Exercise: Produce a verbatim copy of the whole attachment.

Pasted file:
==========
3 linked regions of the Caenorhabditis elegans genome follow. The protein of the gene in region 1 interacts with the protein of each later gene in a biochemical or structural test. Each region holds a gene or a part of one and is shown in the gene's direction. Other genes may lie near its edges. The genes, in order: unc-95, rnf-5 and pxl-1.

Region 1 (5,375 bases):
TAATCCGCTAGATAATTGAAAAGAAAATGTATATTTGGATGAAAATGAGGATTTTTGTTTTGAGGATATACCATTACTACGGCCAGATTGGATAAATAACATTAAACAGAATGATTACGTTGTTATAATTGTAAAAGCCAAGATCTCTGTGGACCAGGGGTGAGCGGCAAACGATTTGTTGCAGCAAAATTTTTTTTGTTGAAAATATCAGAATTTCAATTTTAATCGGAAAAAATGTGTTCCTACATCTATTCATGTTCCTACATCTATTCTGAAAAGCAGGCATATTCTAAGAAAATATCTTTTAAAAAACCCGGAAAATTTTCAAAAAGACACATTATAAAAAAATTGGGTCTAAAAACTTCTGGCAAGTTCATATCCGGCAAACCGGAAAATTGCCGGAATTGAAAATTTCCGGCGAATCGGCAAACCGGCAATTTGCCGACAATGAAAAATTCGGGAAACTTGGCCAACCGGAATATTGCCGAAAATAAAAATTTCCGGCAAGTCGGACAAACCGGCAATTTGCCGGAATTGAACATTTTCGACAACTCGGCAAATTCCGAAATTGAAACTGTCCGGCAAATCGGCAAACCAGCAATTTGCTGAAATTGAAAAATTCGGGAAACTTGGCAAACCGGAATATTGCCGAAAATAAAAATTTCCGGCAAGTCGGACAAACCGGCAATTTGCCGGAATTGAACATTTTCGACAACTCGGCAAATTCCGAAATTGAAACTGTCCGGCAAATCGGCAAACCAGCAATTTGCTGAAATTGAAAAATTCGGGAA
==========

3 linked regions of the Caenorhabditis elegans genome follow. The protein of the gene in region 1 interacts with the protein of each later gene in a biochemical or structural test. Each region holds a gene or a part of one and is shown in the gene's direction. Other genes may lie near its edges. The genes, in order: unc-95, rnf-5 and pxl-1.

Region 1 (5,375 bases):
TAATCCGCTAGATAATTGAAAAGAAAATGTATATTTGGATGAAAATGAGGATTTTTGTTTTGAGGATATACCATTACTACGGCCAGATTGGATAAATAACATTAAACAGAATGATTACGTTGTTATAATTGTAAAAGCCAAGATCTCTGTGGACCAGGGGTGAGCGGCAAACGATTTGTTGCAGCAAAATTTTTTTTGTTGAAAATATCAGAATTTCAATTTTAATCGGAAAAAATGTGTTCCTACATCTATTCATGTTCCTACATCTATTCTGAAAAGCAGGCATATTCTAAGAAAATATCTTTTAAAAAACCCGGAAAATTTTCAAAAAGACACATTATAAAAAAATTGGGTCTAAAAACTTCTGGCAAGTTCATATCCGGCAAACCGGAAAATTGCCGGAATTGAAAATTTCCGGCGAATCGGCAAACCGGCAATTTGCCGACAATGAAAAATTCGGGAAACTTGGCCAACCGGAATATTGCCGAAAATAAAAATTTCCGGCAAGTCGGACAAACCGGCAATTTGCCGGAATTGAACATTTTCGACAACTCGGCAAATTCCGAAATTGAAACTGTCCGGCAAATCGGCAAACCAGCAATTTGCTGAAATTGAAAAATTCGGGAAACTTGGCAAACCGGAATATTGCCGAAAATAAAAATTTCCGGCAAGTCGGACAAACCGGCAATTTGCCGGAATTGAACATTTTCGACAACTCGGCAAATTCCGAAATTGAAACTGTCCGGCAAATCGGCAAACCAGCAATTTGCTGAAATTGAAAAATTCGGGAA